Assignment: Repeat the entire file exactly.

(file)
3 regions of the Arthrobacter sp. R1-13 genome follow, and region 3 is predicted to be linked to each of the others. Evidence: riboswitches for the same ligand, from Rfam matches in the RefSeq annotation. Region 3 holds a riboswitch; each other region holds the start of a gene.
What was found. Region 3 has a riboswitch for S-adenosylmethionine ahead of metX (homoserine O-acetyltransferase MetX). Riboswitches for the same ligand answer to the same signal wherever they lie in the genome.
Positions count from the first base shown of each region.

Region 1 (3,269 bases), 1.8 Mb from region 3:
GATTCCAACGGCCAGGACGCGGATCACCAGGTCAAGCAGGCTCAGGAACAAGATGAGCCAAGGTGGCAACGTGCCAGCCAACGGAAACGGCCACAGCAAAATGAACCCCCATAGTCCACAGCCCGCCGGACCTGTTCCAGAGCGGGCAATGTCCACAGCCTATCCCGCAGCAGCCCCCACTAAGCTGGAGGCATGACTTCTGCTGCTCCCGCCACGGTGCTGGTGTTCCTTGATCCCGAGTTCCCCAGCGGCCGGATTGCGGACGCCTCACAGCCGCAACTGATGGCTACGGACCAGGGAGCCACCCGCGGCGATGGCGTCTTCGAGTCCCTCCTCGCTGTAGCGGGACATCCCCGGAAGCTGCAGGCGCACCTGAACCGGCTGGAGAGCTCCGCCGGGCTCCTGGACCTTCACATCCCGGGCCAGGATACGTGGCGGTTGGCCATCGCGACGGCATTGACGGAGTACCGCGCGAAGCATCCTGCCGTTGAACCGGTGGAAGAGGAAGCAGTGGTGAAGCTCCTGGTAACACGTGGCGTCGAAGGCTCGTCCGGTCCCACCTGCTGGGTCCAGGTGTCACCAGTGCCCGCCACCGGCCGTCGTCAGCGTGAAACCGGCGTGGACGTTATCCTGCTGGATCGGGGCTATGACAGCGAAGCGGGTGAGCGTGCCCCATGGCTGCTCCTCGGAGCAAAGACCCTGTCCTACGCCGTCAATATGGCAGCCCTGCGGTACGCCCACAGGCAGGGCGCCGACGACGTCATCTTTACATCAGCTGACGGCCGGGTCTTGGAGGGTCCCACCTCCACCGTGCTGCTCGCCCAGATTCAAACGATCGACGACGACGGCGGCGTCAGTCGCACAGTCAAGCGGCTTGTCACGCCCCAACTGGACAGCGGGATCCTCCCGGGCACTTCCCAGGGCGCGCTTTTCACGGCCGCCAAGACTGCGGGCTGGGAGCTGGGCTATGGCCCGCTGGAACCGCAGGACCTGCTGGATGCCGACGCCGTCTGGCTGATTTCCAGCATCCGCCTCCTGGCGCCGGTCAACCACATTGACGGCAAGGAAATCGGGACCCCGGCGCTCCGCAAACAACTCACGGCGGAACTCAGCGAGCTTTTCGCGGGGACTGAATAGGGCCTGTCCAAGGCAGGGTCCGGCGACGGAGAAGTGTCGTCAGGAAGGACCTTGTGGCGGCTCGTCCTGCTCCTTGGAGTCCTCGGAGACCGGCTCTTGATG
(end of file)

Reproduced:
3 regions of the Arthrobacter sp. R1-13 genome follow, and region 3 is predicted to be linked to each of the others. Evidence: riboswitches for the same ligand, from Rfam matches in the RefSeq annotation. Region 3 holds a riboswitch; each other region holds the start of a gene.
What was found. Region 3 has a riboswitch for S-adenosylmethionine ahead of metX (homoserine O-acetyltransferase MetX). Riboswitches for the same ligand answer to the same signal wherever they lie in the genome.
Positions count from the first base shown of each region.

Region 1 (3,269 bases), 1.8 Mb from region 3:
GATTCCAACGGCCAGGACGCGGATCACCAGGTCAAGCAGGCTCAGGAACAAGATGAGCCAAGGTGGCAACGTGCCAGCCAACGGAAACGGCCACAGCAAAATGAACCCCCATAGTCCACAGCCCGCCGGACCTGTTCCAGAGCGGGCAATGTCCACAGCCTATCCCGCAGCAGCCCCCACTAAGCTGGAGGCATGACTTCTGCTGCTCCCGCCACGGTGCTGGTGTTCCTTGATCCCGAGTTCCCCAGCGGCCGGATTGCGGACGCCTCACAGCCGCAACTGATGGCTACGGACCAGGGAGCCACCCGCGGCGATGGCGTCTTCGAGTCCCTCCTCGCTGTAGCGGGACATCCCCGGAAGCTGCAGGCGCACCTGAACCGGCTGGAGAGCTCCGCCGGGCTCCTGGACCTTCACATCCCGGGCCAGGATACGTGGCGGTTGGCCATCGCGACGGCATTGACGGAGTACCGCGCGAAGCATCCTGCCGTTGAACCGGTGGAAGAGGAAGCAGTGGTGAAGCTCCTGGTAACACGTGGCGTCGAAGGCTCGTCCGGTCCCACCTGCTGGGTCCAGGTGTCACCAGTGCCCGCCACCGGCCGTCGTCAGCGTGAAACCGGCGTGGACGTTATCCTGCTGGATCGGGGCTATGACAGCGAAGCGGGTGAGCGTGCCCCATGGCTGCTCCTCGGAGCAAAGACCCTGTCCTACGCCGTCAATATGGCAGCCCTGCGGTACGCCCACAGGCAGGGCGCCGACGACGTCATCTTTACATCAGCTGACGGCCGGGTCTTGGAGGGTCCCACCTCCACCGTGCTGCTCGCCCAGATTCAAACGATCGACGACGACGGCGGCGTCAGTCGCACAGTCAAGCGGCTTGTCACGCCCCAACTGGACAGCGGGATCCTCCCGGGCACTTCCCAGGGCGCGCTTTTCACGGCCGCCAAGACTGCGGGCTGGGAGCTGGGCTATGGCCCGCTGGAACCGCAGGACCTGCTGGATGCCGACGCCGTCTGGCTGATTTCCAGCATCCGCCTCCTGGCGCCGGTCAACCACATTGACGGCAAGGAAATCGGGACCCCGGCGCTCCGCAAACAACTCACGGCGGAACTCAGCGAGCTTTTCGCGGGGACTGAATAGGGCCTGTCCAAGGCAGGGTCCGGCGACGGAGAAGTGTCGTCAGGAAGGACCTTGTGGCGGCTCGTCCTGCTCCTTGGAGTCCTCGGAGACCGGCTCTTGATG